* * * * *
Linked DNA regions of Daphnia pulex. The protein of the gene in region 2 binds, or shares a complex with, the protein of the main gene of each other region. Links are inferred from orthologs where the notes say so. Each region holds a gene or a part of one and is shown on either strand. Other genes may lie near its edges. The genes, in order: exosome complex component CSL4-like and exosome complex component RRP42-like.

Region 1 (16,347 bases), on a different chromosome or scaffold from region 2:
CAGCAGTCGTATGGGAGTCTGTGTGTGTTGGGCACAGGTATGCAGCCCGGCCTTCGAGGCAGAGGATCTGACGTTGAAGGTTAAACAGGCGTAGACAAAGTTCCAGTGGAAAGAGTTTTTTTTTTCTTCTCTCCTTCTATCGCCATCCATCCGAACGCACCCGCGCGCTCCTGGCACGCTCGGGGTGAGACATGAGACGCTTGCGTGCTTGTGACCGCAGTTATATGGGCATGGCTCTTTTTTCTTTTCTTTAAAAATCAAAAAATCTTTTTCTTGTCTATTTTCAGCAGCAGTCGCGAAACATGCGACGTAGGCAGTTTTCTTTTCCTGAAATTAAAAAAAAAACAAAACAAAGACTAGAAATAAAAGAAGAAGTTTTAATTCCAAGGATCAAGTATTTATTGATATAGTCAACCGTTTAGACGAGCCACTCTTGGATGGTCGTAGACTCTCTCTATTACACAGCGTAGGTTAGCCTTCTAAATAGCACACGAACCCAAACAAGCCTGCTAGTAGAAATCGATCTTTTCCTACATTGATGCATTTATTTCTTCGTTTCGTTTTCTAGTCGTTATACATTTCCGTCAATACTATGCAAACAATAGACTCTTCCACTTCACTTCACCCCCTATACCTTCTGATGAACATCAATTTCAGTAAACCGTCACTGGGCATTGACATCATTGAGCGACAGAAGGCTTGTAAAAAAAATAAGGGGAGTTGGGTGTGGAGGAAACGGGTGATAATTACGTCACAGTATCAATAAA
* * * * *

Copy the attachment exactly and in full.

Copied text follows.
Linked DNA regions of Daphnia pulex. The protein of the gene in region 2 binds, or shares a complex with, the protein of the main gene of each other region. Links are inferred from orthologs where the notes say so. Each region holds a gene or a part of one and is shown on either strand. Other genes may lie near its edges. The genes, in order: exosome complex component CSL4-like and exosome complex component RRP42-like.

Region 1 (16,347 bases), on a different chromosome or scaffold from region 2:
CAGCAGTCGTATGGGAGTCTGTGTGTGTTGGGCACAGGTATGCAGCCCGGCCTTCGAGGCAGAGGATCTGACGTTGAAGGTTAAACAGGCGTAGACAAAGTTCCAGTGGAAAGAGTTTTTTTTTTCTTCTCTCCTTCTATCGCCATCCATCCGAACGCACCCGCGCGCTCCTGGCACGCTCGGGGTGAGACATGAGACGCTTGCGTGCTTGTGACCGCAGTTATATGGGCATGGCTCTTTTTTCTTTTCTTTAAAAATCAAAAAATCTTTTTCTTGTCTATTTTCAGCAGCAGTCGCGAAACATGCGACGTAGGCAGTTTTCTTTTCCTGAAATTAAAAAAAAAACAAAACAAAGACTAGAAATAAAAGAAGAAGTTTTAATTCCAAGGATCAAGTATTTATTGATATAGTCAACCGTTTAGACGAGCCACTCTTGGATGGTCGTAGACTCTCTCTATTACACAGCGTAGGTTAGCCTTCTAAATAGCACACGAACCCAAACAAGCCTGCTAGTAGAAATCGATCTTTTCCTACATTGATGCATTTATTTCTTCGTTTCGTTTTCTAGTCGTTATACATTTCCGTCAATACTATGCAAACAATAGACTCTTCCACTTCACTTCACCCCCTATACCTTCTGATGAACATCAATTTCAGTAAACCGTCACTGGGCATTGACATCATTGAGCGACAGAAGGCTTGTAAAAAAAATAAGGGGAGTTGGGTGTGGAGGAAACGGGTGATAATTACGTCACAGTATCAATAAA